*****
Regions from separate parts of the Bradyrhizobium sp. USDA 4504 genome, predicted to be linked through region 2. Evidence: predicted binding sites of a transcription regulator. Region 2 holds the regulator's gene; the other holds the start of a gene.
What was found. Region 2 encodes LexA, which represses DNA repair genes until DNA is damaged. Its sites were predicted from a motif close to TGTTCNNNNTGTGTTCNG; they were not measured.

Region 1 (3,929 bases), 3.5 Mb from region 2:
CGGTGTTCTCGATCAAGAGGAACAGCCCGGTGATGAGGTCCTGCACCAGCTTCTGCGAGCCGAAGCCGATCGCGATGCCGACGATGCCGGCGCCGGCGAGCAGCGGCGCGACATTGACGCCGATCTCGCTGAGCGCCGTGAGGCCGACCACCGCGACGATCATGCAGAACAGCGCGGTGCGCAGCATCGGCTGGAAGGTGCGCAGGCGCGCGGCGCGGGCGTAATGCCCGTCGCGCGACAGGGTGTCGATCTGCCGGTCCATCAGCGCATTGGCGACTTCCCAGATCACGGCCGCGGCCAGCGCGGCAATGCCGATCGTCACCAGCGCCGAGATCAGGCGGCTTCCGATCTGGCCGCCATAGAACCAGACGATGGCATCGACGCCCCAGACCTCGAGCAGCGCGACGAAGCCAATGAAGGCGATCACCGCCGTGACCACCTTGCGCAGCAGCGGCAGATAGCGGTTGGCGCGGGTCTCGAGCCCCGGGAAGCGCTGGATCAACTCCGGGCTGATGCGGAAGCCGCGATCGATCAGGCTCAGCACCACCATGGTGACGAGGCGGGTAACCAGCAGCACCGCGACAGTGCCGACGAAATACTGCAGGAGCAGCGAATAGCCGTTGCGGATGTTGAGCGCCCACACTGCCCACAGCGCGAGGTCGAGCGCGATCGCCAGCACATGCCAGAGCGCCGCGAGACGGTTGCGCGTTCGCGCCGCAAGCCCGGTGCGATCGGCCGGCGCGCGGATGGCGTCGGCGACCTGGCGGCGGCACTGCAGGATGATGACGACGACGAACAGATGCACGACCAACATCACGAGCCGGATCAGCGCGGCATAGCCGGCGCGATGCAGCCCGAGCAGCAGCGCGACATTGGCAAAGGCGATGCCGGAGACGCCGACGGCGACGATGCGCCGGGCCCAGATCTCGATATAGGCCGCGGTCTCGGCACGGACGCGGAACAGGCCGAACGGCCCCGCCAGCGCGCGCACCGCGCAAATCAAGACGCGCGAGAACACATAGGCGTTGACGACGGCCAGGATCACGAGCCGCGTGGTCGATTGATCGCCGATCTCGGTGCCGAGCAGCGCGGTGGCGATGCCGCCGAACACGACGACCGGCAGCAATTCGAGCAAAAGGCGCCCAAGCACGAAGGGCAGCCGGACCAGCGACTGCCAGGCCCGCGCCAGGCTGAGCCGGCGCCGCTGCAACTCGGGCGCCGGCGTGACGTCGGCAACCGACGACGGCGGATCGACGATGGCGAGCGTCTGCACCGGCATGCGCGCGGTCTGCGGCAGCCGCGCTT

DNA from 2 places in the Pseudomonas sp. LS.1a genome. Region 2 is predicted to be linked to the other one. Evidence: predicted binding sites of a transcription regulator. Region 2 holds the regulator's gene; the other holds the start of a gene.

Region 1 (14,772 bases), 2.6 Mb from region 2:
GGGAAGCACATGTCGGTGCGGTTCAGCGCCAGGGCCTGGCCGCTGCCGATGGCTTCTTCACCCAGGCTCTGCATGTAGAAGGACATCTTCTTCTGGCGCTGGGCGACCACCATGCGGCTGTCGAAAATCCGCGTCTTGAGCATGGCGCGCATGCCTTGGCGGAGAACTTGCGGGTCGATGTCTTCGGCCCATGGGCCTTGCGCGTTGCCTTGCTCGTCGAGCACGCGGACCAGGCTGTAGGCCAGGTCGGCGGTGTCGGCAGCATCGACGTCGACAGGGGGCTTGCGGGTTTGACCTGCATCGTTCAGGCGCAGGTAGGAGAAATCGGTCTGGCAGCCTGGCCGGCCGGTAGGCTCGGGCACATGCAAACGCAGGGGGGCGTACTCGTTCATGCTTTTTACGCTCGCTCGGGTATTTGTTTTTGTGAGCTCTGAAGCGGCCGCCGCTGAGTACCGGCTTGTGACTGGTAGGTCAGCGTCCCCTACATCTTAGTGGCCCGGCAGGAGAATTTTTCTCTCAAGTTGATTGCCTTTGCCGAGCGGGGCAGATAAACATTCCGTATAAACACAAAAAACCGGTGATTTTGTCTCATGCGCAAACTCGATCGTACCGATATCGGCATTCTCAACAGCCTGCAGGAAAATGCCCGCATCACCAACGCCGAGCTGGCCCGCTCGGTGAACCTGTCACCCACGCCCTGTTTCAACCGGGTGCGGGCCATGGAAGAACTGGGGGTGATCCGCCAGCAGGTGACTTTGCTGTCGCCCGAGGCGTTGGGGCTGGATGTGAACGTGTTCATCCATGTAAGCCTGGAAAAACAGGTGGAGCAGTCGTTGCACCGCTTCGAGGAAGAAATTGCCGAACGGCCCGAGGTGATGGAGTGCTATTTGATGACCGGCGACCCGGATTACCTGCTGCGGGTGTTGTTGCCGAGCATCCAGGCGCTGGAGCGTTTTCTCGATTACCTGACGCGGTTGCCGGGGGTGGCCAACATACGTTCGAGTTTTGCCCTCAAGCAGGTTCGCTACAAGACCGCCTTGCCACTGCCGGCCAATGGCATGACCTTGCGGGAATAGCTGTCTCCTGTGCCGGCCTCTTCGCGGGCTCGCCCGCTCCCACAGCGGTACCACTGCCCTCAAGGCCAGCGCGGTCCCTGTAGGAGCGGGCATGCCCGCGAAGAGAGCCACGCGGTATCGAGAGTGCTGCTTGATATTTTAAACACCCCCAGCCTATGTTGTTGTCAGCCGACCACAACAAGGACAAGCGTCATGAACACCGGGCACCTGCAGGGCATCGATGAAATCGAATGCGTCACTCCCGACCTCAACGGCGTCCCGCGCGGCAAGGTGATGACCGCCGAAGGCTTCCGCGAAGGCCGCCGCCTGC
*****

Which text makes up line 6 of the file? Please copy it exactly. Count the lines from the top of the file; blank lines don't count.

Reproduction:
Region 1 (14,772 bases), 2.6 Mb from region 2: